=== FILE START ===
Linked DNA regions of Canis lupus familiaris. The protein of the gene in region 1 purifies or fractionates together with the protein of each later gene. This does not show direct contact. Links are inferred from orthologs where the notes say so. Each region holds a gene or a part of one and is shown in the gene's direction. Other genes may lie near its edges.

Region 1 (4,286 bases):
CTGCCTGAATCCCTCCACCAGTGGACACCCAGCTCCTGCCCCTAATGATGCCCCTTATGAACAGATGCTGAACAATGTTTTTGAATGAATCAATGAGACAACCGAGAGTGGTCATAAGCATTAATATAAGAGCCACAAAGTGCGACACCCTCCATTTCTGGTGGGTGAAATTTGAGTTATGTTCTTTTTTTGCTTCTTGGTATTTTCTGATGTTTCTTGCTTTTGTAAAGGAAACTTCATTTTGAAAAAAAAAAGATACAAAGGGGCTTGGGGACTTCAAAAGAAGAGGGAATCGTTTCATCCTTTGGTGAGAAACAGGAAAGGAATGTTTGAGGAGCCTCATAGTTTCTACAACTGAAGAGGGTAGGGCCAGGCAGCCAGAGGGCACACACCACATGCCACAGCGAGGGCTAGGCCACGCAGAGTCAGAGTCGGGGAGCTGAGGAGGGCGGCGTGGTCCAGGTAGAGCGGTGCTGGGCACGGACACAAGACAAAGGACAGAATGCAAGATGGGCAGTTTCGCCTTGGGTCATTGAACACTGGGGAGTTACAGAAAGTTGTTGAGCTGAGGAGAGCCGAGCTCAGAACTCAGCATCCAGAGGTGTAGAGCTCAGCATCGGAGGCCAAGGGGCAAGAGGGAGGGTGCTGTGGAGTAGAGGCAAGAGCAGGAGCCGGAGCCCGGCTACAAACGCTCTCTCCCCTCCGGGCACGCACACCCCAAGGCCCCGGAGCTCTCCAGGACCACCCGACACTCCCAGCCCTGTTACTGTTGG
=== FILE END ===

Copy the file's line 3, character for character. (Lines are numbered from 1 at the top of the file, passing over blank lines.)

CTGCCTGAATCCCTCCACCAGTGGACACCCAGCTCCTGCCCCTAATGATGCCCCTTATGAACAGATGCTGAACAATGTTTTTGAATGAATCAATGAGACAACCGAGAGTGGTCATAAGCATTAATATAAGAGCCACAAAGTGCGACACCCTCCATTTCTGGTGGGTGAAATTTGAGTTATGTTCTTTTTTTGCTTCTTGGTATTTTCTGATGTTTCTTGCTTTTGTAAAGGAAACTTCATTTTGAAAAAAAAAAGATACAAAGGGGCTTGGGGACTTCAAAAGAAGAGGGAATCGTTTCATCCTTTGGTGAGAAACAGGAAAGGAATGTTTGAGGAGCCTCATAGTTTCTACAACTGAAGAGGGTAGGGCCAGGCAGCCAGAGGGCACACACCACATGCCACAGCGAGGGCTAGGCCACGCAGAGTCAGAGTCGGGGAGCTGAGGAGGGCGGCGTGGTCCAGGTAGAGCGGTGCTGGGCACGGACACAAGACAAAGGACAGAATGCAAGATGGGCAGTTTCGCCTTGGGTCATTGAACACTGGGGAGTTACAGAAAGTTGTTGAGCTGAGGAGAGCCGAGCTCAGAACTCAGCATCCAGAGGTGTAGAGCTCAGCATCGGAGGCCAAGGGGCAAGAGGGAGGGTGCTGTGGAGTAGAGGCAAGAGCAGGAGCCGGAGCCCGGCTACAAACGCTCTCTCCCCTCCGGGCACGCACACCCCAAGGCCCCGGAGCTCTCCAGGACCACCCGACACTCCCAGCCCTGTTACTGTTGG